Updated: Feb 9, 2020
In the summer of 2018, I found myself begrudgingly googling “am I an alcoholic” and taking online quizzes that, without doubt, sipped out “you are a heavy drinker.” Those closest to me were torturing me with “you need help,” and my wife had joined Al-anon.
Why would I need help? I’m successful, by most logical measures of society. I’m physically fit and had just completed my first triathlon in which I placed second in my age division. I’ve traveled to places most people can only reach in their wildest dreams. I have solid friendships. I’m highly employable and pay my bills on time.
What most did not know, including myself, was that I was actively suicidal. I would sit at bars, plotting out how to end my life — jumping off the bay bridge — driving my car off a cliff — cutting my wrist in the same place I had done so before, where the scar still lives. Refilling my Ativan perspective and downing it with my favorite bottle of red.
Once after a day and a night of binge drinking, I started my journey towards the bay bridge. I did not have my car, so I began to walk and was rescued by a friend a mile into the journey. He swept me away, took me back to his apartment. My wife brought my anti-psychotic medication, and the feeling of killing myself faded. After a two-year rapid spiral down the path of despair, I refused to accept the alcoholic label.
Denial was my blanket of comfort. My life was increasingly becoming unmanageable, and my marriage was falling apart. I did what I knew best, escape. I planned a three-week holiday to Europe. Surely after some much-needed travel, I would return with a fresh perspective, piece back my life, amend my marriage, and returned to a new me.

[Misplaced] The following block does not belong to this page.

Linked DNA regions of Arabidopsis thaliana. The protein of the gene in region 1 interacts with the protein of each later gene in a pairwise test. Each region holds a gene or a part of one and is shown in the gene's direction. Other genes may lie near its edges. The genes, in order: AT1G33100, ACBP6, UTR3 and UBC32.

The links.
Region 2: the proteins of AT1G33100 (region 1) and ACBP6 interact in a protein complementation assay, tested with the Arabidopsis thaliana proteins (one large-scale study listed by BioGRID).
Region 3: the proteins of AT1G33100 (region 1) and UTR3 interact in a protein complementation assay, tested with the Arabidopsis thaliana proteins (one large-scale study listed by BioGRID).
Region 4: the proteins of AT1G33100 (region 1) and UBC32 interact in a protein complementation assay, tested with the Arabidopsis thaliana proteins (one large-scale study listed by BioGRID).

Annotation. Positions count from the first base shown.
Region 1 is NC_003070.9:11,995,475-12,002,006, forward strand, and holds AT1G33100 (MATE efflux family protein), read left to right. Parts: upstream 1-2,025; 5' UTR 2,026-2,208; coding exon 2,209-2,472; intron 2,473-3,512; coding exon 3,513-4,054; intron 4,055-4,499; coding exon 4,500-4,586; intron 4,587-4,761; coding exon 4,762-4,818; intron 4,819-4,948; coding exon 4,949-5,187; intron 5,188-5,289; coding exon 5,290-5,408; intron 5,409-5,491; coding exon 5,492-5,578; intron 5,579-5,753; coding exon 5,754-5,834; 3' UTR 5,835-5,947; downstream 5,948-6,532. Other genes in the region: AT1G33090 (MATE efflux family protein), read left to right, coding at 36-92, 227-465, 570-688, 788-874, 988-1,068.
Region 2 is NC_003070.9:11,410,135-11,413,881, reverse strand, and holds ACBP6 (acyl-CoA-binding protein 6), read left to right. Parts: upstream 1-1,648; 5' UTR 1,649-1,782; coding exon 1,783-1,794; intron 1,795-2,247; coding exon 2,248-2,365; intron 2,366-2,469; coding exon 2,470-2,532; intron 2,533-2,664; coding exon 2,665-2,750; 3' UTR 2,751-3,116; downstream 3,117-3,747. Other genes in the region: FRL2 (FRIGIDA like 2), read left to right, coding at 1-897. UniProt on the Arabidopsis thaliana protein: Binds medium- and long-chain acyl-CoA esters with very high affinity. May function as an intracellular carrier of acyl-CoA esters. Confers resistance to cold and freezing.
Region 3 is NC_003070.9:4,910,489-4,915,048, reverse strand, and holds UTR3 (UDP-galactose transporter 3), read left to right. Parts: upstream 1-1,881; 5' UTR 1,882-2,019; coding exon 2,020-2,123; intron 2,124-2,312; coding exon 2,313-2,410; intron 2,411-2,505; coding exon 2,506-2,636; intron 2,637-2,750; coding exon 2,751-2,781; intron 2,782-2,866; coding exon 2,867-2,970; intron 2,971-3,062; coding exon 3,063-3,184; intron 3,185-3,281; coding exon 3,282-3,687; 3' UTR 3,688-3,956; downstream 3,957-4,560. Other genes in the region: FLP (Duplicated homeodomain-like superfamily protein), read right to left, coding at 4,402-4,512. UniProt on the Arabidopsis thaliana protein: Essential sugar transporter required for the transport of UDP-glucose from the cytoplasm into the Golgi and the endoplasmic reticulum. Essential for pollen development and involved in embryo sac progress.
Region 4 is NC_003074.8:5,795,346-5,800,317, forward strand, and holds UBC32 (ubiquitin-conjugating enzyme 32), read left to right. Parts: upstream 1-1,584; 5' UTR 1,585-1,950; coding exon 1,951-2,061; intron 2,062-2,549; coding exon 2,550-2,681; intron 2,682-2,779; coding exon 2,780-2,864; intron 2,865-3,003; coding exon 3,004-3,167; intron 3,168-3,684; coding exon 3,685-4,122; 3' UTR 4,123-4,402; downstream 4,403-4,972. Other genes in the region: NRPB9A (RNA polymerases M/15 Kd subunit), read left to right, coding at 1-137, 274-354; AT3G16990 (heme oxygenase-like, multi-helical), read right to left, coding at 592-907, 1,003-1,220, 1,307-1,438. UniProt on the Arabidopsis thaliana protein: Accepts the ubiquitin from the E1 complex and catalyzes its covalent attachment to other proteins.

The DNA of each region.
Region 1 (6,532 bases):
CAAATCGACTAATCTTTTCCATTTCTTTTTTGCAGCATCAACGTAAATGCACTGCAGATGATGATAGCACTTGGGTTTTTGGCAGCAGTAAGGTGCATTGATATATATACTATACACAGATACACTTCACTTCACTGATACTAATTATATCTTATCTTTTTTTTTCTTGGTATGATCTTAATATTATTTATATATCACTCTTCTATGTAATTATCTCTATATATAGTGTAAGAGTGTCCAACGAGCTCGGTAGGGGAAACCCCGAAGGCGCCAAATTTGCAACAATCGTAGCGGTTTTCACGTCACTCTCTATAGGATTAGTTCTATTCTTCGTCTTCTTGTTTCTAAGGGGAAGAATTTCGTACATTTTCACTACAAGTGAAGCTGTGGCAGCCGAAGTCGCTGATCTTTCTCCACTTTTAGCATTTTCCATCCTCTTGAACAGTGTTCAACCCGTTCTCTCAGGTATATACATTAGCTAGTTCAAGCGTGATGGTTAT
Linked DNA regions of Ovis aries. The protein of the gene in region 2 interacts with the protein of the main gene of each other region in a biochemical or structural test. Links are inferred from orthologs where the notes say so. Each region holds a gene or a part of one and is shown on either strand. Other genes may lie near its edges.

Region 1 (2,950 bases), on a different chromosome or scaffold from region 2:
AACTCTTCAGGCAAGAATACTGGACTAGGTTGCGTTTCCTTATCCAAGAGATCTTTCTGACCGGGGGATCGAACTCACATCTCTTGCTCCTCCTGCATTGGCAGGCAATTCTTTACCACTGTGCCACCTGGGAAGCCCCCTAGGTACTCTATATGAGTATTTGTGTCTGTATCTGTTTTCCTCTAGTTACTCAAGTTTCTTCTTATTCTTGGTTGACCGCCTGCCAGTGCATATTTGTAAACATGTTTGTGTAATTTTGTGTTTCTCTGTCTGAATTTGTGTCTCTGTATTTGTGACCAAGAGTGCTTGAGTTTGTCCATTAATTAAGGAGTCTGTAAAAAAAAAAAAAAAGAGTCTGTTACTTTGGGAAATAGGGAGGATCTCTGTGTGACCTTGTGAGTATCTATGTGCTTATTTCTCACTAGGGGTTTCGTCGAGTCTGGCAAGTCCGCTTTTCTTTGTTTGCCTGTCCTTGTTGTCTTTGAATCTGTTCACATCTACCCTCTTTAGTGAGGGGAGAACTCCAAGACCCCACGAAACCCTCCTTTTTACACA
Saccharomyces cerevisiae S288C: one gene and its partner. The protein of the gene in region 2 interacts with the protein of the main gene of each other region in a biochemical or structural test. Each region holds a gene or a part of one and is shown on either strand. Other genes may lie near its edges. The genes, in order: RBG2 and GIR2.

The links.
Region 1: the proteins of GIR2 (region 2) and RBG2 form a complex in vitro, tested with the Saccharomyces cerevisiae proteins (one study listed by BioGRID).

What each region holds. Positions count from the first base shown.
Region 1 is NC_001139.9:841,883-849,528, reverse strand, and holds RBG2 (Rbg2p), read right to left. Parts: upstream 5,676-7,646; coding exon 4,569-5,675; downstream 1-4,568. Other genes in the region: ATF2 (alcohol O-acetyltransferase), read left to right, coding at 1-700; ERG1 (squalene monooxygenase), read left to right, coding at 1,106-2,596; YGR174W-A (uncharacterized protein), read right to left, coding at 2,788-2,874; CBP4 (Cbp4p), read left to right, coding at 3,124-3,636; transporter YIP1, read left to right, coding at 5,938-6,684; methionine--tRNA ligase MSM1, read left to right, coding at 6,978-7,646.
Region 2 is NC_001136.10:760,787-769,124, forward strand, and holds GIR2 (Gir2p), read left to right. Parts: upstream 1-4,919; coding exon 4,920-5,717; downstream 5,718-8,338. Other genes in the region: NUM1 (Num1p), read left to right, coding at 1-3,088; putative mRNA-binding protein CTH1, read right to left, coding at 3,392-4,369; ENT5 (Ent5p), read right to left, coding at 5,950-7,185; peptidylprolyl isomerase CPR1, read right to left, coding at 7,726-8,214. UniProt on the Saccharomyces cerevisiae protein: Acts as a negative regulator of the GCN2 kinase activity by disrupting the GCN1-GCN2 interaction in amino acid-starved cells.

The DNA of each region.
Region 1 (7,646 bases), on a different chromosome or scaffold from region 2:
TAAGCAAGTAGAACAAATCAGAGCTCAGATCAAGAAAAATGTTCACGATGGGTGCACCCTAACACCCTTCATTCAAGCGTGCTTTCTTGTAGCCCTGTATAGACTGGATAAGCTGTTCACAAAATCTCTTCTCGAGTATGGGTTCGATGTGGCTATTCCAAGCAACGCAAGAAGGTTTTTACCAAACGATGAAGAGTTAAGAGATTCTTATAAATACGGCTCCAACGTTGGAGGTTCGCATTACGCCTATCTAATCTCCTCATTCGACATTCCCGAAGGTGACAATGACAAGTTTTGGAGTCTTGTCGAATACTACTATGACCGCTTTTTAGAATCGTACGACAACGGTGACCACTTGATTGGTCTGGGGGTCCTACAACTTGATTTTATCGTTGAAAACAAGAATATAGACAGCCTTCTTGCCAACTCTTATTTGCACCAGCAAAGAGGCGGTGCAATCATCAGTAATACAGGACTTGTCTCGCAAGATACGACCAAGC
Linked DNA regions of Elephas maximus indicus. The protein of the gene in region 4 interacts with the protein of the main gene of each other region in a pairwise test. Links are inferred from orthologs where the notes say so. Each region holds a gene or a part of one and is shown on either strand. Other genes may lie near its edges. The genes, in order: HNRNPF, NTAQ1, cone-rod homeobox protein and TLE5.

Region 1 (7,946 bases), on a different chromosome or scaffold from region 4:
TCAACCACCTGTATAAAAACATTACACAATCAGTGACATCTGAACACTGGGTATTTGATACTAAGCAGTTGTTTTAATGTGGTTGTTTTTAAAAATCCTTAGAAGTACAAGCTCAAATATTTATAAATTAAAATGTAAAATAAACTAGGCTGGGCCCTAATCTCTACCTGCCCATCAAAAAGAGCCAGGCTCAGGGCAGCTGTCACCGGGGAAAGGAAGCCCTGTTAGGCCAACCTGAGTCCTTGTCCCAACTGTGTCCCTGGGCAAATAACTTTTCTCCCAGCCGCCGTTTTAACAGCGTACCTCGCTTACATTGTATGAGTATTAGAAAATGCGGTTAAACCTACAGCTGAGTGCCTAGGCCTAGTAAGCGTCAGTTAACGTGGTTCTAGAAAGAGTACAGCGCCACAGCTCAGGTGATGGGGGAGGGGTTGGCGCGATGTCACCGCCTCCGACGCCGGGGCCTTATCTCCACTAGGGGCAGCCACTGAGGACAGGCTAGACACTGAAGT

It wasn’t until I was on my way to Europe; when I woke up with an oxygen tank strapped to my face, and a flight attendant asking me “are you okay?” that the thought of “oh, shit, I think maybe an alcoholic,” fleeted quickly for the first time. “We are considering an emergency landing,” she told me. “No, please do not do that, yes, of course, I am okay.”
I thought to myself; I simply stopped breathing because I accidentally OD on gin, wine, Ativan, and anti-psychotics. Whoops!
“I am so sorry. I am on a new medication, and I must have reacted to the high dosages while flying. I apologies. How odd. I am certainly upset my psychiatrist did not warn me about this side effect.” I told the flight attendant, my wife, and my best friend. For the first time, I was scared, and I needed to tell those closest to me, I was approaching death. But I still was not ready to say to them why, because I wasn’t ready to tell myself the truth.
I landed in Oslo and continued with my binge drinking, believing the story I had told not just to those around me, but to myself. Then came the Barcelona weekend, one week later, where I spent three mornings waking up in the clothes from the night before, got under ten hours of sleep, and drank myself into a panic attack on my way to Bordeaux, France.
By the grace of a beautiful human, who I met in line at the ticket counter as we both embarked to France, I landed safely at Airbnb, where I was staying at for four nights. Her driver took me straight to the front door of the flat, where I would spend two days detoxing. I had rented a beautiful Airbnb flat in the countryside of France. For forty-eight hours I quivered and wetted myself in cold salty sweat pouring out of my skin. Thank goodness I detoxed with enough time left to stop by shaky hands with French Bordeaux wine. I spent the remaining of my time in France laid up in bars. Traveling from one barstool to another with my only love — red wine.
The panic came again. Now, at the train station leaving Orleans, France for Brussel, Belgium. On October 20, 2018, the panic arrived, but this time it came with a clear knowing, “I am going to die.” Fuck!
I arrived at the downtown Belgium flat and once again spent my entire time detoxing, tucked away under white stranger sheets. I had finally reached my bottom. I did not find it in the San Francisco Tendornie District nor behind bar cells, nor walking the streets homeless, nor inside a mental institution. I found it traveling through Europe drinking red wine and praying I would not die before landing back in the states.